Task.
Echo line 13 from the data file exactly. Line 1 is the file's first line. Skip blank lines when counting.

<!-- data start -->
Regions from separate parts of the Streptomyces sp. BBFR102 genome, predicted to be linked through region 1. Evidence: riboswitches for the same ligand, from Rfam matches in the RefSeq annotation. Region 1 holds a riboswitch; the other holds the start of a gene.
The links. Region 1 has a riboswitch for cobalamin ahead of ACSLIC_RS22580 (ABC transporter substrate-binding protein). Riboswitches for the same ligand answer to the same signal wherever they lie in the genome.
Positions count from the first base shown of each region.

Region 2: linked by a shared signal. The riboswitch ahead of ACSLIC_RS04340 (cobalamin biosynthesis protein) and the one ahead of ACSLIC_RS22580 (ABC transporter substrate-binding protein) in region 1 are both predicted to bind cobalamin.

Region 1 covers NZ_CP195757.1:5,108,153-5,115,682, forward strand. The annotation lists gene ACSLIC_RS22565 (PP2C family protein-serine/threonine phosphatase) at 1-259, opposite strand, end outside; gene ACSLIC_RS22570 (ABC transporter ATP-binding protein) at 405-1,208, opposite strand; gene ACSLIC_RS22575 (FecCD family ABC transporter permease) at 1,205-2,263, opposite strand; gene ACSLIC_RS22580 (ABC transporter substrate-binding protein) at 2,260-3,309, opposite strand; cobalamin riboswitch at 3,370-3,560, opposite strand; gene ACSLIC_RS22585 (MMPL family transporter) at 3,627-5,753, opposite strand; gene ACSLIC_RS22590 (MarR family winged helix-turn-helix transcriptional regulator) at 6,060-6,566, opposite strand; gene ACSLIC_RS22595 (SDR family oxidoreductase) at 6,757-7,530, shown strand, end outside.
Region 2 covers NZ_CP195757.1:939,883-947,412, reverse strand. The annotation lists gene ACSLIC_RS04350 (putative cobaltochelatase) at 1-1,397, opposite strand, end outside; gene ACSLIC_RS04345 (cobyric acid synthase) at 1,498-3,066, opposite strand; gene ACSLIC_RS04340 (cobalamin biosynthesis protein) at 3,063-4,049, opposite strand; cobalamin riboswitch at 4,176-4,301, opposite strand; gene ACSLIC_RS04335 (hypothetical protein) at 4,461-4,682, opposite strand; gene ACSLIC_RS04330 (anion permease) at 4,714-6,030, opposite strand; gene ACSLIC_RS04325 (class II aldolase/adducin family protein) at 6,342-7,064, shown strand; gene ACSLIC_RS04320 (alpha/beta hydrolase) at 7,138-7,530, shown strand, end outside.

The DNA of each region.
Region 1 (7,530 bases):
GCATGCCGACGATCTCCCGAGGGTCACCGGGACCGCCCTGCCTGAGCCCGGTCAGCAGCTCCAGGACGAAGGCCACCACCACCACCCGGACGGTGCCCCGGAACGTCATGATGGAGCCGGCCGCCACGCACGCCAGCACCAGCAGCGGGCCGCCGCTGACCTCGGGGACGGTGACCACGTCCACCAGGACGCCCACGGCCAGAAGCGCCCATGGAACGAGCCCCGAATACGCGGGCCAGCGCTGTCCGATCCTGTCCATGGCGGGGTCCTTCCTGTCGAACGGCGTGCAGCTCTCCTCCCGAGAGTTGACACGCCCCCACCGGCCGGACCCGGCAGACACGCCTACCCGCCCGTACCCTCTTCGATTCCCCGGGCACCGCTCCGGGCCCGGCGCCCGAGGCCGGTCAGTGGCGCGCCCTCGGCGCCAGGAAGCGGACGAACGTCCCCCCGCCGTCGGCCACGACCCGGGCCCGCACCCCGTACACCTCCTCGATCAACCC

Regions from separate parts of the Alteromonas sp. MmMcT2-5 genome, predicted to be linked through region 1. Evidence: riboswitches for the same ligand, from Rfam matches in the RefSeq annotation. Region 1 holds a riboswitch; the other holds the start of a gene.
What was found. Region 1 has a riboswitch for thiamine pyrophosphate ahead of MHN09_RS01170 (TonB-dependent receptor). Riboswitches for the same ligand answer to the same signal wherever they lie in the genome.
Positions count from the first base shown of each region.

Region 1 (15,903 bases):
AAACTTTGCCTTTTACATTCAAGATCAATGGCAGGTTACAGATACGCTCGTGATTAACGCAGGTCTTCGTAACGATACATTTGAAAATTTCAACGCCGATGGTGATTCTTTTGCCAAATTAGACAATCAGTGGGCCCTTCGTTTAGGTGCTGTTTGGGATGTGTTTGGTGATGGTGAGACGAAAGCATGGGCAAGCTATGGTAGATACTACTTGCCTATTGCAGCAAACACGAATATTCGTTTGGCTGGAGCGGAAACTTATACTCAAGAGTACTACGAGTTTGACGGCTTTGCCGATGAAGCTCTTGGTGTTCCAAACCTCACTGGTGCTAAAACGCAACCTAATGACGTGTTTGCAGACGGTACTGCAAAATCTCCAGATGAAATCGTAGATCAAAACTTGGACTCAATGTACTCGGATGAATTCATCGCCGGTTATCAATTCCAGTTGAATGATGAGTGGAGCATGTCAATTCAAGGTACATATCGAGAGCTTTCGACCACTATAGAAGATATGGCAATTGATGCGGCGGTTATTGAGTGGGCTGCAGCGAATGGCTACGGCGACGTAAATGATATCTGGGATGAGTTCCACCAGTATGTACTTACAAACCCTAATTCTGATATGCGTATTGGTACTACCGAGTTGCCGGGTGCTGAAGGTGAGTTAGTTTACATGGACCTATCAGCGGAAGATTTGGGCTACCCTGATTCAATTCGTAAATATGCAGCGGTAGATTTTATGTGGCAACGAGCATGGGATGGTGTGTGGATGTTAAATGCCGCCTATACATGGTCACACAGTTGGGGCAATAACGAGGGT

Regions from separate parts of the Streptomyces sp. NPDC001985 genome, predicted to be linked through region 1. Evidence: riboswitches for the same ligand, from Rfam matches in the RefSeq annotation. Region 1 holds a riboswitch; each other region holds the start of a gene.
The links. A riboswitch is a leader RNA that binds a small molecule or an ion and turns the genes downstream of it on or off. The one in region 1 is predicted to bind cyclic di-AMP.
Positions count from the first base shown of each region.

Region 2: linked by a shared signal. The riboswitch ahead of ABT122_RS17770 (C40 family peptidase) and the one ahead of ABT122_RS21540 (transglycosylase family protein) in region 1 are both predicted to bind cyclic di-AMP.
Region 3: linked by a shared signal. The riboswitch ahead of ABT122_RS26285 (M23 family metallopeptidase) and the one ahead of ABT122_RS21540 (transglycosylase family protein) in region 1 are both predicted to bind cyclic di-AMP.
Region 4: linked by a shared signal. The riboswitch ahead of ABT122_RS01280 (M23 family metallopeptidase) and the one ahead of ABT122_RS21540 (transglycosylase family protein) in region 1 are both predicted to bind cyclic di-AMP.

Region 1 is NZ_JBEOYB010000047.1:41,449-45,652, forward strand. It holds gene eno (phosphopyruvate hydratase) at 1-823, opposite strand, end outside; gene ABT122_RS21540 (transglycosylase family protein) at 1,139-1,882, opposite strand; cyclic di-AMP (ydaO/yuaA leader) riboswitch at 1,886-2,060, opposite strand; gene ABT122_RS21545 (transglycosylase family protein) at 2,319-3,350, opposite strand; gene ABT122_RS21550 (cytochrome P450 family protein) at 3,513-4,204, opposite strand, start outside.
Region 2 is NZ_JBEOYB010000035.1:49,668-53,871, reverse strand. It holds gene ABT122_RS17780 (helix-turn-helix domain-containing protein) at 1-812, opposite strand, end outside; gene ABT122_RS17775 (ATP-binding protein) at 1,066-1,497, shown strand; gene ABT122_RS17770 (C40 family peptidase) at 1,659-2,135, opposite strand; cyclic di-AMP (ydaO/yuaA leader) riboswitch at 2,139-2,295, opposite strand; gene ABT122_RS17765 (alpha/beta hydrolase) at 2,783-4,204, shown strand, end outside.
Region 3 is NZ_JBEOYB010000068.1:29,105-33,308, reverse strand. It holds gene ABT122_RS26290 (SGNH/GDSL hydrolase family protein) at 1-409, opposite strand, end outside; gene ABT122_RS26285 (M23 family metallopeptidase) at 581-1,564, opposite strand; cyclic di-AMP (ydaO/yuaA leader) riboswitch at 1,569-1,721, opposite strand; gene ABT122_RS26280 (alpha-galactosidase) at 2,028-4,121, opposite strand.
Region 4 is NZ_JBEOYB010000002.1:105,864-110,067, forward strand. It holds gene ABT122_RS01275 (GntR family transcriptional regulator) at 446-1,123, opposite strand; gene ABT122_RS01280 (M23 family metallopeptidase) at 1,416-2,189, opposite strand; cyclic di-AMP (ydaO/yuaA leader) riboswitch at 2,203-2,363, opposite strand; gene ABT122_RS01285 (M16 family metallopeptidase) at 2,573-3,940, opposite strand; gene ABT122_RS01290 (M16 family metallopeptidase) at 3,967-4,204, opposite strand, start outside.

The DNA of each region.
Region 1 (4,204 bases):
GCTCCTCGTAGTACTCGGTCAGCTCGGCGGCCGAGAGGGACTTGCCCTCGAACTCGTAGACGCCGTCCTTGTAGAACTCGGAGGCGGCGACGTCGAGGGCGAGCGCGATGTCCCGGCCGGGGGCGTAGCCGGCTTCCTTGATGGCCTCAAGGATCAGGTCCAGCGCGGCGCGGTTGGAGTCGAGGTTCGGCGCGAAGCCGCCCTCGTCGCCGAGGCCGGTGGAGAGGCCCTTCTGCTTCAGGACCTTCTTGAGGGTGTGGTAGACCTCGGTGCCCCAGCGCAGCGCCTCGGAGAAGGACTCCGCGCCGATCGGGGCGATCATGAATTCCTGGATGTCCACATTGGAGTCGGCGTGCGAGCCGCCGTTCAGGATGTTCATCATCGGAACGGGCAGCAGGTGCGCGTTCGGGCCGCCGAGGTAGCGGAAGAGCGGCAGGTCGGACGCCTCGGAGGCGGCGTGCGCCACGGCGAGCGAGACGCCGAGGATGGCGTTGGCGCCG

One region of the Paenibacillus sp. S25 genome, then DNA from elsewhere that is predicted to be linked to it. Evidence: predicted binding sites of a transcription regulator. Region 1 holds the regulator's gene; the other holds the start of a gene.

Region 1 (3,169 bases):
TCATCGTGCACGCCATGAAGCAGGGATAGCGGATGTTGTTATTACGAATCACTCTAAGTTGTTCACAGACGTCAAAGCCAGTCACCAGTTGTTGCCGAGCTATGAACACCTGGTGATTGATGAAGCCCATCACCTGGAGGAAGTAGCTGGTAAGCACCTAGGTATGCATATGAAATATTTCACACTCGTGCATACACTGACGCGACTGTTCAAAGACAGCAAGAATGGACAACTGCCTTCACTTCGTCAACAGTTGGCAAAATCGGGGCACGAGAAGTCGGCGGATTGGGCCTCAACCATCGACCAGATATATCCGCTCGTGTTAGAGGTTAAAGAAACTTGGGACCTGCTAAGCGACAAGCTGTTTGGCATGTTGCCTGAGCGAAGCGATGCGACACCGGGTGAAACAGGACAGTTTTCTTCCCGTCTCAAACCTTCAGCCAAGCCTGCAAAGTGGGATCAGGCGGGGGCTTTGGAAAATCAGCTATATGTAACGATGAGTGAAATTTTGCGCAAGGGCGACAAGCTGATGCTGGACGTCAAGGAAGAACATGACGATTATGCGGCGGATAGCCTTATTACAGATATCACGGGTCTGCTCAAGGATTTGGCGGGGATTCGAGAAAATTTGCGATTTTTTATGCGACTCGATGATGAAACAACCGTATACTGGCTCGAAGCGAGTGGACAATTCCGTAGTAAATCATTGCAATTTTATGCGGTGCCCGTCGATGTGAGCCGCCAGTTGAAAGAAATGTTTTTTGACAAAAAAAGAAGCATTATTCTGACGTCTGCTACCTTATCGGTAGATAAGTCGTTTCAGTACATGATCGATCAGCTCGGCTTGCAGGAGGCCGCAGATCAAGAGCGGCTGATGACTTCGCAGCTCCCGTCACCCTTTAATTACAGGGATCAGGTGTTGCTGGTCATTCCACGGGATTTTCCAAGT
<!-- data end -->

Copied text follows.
Region 1 (15,903 bases):